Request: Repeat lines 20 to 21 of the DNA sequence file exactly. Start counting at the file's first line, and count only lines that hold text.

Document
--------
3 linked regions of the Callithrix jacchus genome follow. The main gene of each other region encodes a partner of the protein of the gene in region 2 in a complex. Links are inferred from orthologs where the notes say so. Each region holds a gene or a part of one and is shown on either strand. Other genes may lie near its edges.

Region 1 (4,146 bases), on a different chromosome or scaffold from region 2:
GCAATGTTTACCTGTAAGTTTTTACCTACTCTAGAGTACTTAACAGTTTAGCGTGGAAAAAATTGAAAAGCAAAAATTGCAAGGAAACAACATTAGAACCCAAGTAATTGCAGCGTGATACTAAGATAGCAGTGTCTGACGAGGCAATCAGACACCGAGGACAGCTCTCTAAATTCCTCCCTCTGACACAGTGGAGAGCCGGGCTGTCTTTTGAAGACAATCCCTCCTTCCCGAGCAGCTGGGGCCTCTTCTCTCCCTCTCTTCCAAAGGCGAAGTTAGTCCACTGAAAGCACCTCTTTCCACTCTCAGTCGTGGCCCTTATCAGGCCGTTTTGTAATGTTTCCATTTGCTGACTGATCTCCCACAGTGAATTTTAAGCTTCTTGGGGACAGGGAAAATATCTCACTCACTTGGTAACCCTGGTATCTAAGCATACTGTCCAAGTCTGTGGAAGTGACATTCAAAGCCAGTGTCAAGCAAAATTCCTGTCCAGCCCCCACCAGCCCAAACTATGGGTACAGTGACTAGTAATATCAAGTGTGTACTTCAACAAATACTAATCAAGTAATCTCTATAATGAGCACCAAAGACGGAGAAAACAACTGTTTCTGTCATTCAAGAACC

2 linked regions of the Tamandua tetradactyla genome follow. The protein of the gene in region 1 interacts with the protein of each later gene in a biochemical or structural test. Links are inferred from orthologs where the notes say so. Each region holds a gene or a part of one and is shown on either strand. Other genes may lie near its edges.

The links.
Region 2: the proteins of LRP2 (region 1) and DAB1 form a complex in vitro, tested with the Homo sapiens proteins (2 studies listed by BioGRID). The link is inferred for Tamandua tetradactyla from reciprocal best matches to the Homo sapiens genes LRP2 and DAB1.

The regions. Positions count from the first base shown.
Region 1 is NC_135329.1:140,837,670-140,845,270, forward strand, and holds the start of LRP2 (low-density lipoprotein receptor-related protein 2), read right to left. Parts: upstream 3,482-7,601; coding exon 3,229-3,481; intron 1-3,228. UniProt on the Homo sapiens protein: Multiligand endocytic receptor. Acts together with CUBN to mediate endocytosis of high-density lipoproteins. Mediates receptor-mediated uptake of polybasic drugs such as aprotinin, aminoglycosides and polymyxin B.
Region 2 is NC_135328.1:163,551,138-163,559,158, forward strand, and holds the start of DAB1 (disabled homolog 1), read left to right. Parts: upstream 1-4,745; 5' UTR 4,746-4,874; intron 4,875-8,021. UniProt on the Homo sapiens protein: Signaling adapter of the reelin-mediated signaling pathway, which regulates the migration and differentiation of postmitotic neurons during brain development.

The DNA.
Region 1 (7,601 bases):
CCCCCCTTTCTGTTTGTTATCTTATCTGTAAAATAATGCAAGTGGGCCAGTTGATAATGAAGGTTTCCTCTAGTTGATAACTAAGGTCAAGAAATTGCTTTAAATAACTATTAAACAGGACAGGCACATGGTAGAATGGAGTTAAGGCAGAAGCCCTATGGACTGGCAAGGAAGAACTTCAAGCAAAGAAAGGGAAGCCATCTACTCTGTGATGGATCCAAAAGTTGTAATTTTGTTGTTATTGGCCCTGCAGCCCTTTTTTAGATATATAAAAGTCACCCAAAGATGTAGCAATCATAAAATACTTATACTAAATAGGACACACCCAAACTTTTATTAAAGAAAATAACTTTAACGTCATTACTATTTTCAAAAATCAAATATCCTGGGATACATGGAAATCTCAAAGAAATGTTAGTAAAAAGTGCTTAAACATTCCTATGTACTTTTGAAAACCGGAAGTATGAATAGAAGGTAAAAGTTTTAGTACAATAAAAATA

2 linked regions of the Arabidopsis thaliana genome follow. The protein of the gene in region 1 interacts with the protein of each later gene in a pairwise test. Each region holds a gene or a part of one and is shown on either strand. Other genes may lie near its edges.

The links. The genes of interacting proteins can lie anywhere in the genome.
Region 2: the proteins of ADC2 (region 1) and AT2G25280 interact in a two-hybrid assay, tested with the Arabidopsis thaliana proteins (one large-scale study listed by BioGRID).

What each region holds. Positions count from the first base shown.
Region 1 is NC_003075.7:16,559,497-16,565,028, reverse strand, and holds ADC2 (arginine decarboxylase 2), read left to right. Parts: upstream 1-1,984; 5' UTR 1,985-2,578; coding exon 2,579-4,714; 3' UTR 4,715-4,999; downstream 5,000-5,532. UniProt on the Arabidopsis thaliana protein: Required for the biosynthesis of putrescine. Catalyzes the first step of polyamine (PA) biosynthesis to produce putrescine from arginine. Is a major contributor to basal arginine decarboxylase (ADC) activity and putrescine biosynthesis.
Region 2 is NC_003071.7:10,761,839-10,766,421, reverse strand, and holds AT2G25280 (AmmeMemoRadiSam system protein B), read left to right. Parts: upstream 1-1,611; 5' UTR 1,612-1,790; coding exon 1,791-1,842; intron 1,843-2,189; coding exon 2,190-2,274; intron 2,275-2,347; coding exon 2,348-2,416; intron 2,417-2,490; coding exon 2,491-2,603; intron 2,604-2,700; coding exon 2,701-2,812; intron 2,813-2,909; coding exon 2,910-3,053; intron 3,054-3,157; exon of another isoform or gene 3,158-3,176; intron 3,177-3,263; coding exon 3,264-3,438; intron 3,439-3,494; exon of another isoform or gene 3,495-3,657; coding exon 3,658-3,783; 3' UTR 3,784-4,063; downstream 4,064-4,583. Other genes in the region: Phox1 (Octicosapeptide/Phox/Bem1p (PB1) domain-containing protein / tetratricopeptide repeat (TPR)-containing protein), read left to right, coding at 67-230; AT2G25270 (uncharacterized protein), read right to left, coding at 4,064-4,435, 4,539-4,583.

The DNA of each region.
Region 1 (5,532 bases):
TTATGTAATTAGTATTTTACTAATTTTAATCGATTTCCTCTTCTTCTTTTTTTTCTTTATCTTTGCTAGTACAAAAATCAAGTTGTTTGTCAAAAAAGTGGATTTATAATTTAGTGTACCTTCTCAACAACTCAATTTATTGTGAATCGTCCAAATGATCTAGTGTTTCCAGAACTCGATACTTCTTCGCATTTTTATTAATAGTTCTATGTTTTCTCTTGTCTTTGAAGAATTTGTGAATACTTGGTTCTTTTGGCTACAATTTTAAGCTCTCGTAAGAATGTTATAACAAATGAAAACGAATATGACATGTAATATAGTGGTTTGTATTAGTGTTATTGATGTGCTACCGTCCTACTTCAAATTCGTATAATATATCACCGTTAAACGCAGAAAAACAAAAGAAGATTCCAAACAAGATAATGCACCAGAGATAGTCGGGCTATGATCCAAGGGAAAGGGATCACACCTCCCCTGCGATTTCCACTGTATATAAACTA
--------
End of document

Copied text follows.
Region 1 (5,532 bases):
TTATGTAATTAGTATTTTACTAATTTTAATCGATTTCCTCTTCTTCTTTTTTTTCTTTATCTTTGCTAGTACAAAAATCAAGTTGTTTGTCAAAAAAGTGGATTTATAATTTAGTGTACCTTCTCAACAACTCAATTTATTGTGAATCGTCCAAATGATCTAGTGTTTCCAGAACTCGATACTTCTTCGCATTTTTATTAATAGTTCTATGTTTTCTCTTGTCTTTGAAGAATTTGTGAATACTTGGTTCTTTTGGCTACAATTTTAAGCTCTCGTAAGAATGTTATAACAAATGAAAACGAATATGACATGTAATATAGTGGTTTGTATTAGTGTTATTGATGTGCTACCGTCCTACTTCAAATTCGTATAATATATCACCGTTAAACGCAGAAAAACAAAAGAAGATTCCAAACAAGATAATGCACCAGAGATAGTCGGGCTATGATCCAAGGGAAAGGGATCACACCTCCCCTGCGATTTCCACTGTATATAAACTA